‘Death of a Young Woman,’ as the title highlights, is about the death of a woman who died young, way before reaching her prime. The cause of her death is not specified anywhere in the text. However, the poet Gillian Clarke gives hints about the cause in the line “The stretched white/ Sheet of her skin tightened no further,” pointing at some kind of paleness of skin caused by some chronic illness. What is most interesting about the narrative is the ironic dichotomy of emotions evoked by the subject’s untimely death, which was certain given her condition.
Explore Death of a Young Woman
‘Death of a Young Woman’ by Gillian Clarke is a serious and thought-provoking poem about a young woman’s death caused by some illness.
The poem sets off with a statement regarding the subject’s death on a hot day and how the incident was not an unexpected phenomenon for her loved ones. The speaker is related to the deceased woman. From her tone and description, it could be assumed that she watched her closely on the days before her death. Her skin grew pale and one day, she died. In her last days, she was so weak that she could not turn to listen or react to those who were at her side. Her death, indeed, broke her loved ones, especially the person who was always there at her side. After her death, there was a hollow peace in his heart. He felt free but isolated as she was no longer alive.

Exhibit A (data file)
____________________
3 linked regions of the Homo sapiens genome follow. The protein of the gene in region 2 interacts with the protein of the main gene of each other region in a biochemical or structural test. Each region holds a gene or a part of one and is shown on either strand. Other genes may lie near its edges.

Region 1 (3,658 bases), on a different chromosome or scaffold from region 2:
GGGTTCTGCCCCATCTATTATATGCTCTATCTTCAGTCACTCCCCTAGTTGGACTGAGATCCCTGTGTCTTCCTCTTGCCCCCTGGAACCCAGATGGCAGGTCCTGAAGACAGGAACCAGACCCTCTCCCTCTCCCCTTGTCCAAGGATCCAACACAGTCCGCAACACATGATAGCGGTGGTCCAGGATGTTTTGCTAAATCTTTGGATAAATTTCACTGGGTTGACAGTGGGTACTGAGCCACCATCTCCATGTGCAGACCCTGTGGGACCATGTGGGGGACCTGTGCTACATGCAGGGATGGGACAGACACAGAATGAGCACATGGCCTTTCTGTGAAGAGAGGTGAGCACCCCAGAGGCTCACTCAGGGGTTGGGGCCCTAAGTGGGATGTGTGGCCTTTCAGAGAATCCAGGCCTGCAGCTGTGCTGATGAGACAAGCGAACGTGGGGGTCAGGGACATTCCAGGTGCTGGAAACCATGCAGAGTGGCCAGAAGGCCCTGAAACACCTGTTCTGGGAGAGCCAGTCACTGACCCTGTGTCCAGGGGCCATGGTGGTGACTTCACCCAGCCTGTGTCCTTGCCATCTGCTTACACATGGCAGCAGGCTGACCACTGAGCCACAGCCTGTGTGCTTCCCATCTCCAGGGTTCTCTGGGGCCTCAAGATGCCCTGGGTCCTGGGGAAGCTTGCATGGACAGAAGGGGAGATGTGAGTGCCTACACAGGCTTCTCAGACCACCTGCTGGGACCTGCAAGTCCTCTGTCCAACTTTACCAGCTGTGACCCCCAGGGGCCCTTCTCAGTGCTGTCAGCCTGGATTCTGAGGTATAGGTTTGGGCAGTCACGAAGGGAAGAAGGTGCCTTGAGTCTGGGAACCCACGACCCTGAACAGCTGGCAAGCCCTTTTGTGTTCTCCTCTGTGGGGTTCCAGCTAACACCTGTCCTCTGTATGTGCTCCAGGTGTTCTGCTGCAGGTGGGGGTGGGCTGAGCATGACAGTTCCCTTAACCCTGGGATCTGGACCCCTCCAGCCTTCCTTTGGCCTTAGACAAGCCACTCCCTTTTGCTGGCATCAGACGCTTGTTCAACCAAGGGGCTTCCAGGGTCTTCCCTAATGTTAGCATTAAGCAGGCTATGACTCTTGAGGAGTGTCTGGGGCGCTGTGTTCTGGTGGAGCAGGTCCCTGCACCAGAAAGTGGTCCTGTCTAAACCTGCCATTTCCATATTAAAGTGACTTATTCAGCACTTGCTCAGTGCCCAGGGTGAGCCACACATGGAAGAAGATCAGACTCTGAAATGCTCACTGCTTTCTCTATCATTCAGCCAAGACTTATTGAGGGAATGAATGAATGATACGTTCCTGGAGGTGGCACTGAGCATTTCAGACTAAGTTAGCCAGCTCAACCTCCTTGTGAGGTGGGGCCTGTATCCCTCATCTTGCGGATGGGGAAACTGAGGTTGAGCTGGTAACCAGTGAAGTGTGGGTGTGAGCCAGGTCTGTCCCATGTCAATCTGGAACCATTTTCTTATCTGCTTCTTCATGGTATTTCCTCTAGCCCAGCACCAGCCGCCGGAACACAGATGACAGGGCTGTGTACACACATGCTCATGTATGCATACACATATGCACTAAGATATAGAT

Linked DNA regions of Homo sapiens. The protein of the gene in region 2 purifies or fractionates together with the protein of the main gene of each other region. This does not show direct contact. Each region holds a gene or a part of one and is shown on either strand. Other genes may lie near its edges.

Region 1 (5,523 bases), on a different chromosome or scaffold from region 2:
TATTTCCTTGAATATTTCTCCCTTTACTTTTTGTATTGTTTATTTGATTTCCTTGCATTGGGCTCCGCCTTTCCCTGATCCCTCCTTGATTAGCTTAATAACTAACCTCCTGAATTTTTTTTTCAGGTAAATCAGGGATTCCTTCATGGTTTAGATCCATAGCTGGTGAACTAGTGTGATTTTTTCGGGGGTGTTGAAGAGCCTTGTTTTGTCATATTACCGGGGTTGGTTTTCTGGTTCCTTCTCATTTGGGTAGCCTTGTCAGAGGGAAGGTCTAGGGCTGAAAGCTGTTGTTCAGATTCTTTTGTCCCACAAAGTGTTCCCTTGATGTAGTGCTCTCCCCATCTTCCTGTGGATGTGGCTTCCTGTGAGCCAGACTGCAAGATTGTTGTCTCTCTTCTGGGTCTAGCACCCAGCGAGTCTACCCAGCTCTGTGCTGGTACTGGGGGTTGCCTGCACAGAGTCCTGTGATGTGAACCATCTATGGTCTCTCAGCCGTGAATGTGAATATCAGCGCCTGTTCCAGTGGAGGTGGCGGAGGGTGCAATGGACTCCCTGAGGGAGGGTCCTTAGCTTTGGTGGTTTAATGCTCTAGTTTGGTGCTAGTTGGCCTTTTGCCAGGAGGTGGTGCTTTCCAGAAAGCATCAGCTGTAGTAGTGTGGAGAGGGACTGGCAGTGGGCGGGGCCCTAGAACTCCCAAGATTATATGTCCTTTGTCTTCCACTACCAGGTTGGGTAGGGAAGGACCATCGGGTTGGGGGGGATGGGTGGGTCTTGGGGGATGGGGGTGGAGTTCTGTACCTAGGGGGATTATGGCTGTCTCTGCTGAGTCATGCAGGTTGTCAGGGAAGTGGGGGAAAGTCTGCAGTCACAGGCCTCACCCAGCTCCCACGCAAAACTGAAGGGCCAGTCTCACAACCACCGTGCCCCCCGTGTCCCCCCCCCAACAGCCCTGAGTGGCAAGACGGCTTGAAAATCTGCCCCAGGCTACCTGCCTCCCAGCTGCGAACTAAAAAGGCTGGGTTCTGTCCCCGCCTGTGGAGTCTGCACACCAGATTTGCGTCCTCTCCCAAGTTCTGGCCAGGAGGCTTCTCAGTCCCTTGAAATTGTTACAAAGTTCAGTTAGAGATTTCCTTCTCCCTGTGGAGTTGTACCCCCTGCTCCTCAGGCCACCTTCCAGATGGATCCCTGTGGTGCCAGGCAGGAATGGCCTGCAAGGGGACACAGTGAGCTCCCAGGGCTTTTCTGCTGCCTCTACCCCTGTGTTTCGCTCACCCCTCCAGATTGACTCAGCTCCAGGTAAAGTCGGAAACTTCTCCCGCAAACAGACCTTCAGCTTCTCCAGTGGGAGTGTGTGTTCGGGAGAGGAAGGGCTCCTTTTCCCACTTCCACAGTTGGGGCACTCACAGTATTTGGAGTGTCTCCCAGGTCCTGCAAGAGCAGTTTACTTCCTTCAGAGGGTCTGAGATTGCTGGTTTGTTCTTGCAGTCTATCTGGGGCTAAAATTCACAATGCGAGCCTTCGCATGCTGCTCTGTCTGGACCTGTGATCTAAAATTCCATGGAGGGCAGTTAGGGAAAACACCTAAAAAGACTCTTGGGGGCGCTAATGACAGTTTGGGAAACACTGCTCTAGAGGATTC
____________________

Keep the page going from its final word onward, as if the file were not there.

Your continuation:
Structure and Form
Clarke’s narrative poem ‘Death of a Young Woman’ is written entirely in free verse without any set rhyme scheme or metrical pattern. The text comprises 23 lines that are grouped into a single stanza. Clarke uses the third-person point of view in order to narrate the event from an unemotional and objective standpoint. Stylistically, Clarke uses end-stopped lines in order to mark the graveness of the event. This frequent use of full stops creates pauses longer than commas resonating with the stillness that comes after one’s death.
In ‘Death of a Young Woman,’ Clarke makes use of the following literary devices:
- Enjambment: This device is used throughout the poem. For instance, in the first line, the second sentence is cut short and is continued in the next line creating a sense of suspense and pause during the transition.
- Alliteration: It occurs in a number of instances that include “stretched white/ Sheet of her skin,” “so still,” “breath/ Blew,” “her house,” “broken by,” etc.
- Simile: In the fourth line, the speaker compares the woman to a “yacht” using “as.” This comparison is made in order to hint at the woman’s fragile health.
- Metaphor: The simile used in the fourth line is expanded further and another implicit comparison is made between the woman and the sail. A sail slackens in absence of wind. Similarly, a person dies when their breath is blown out.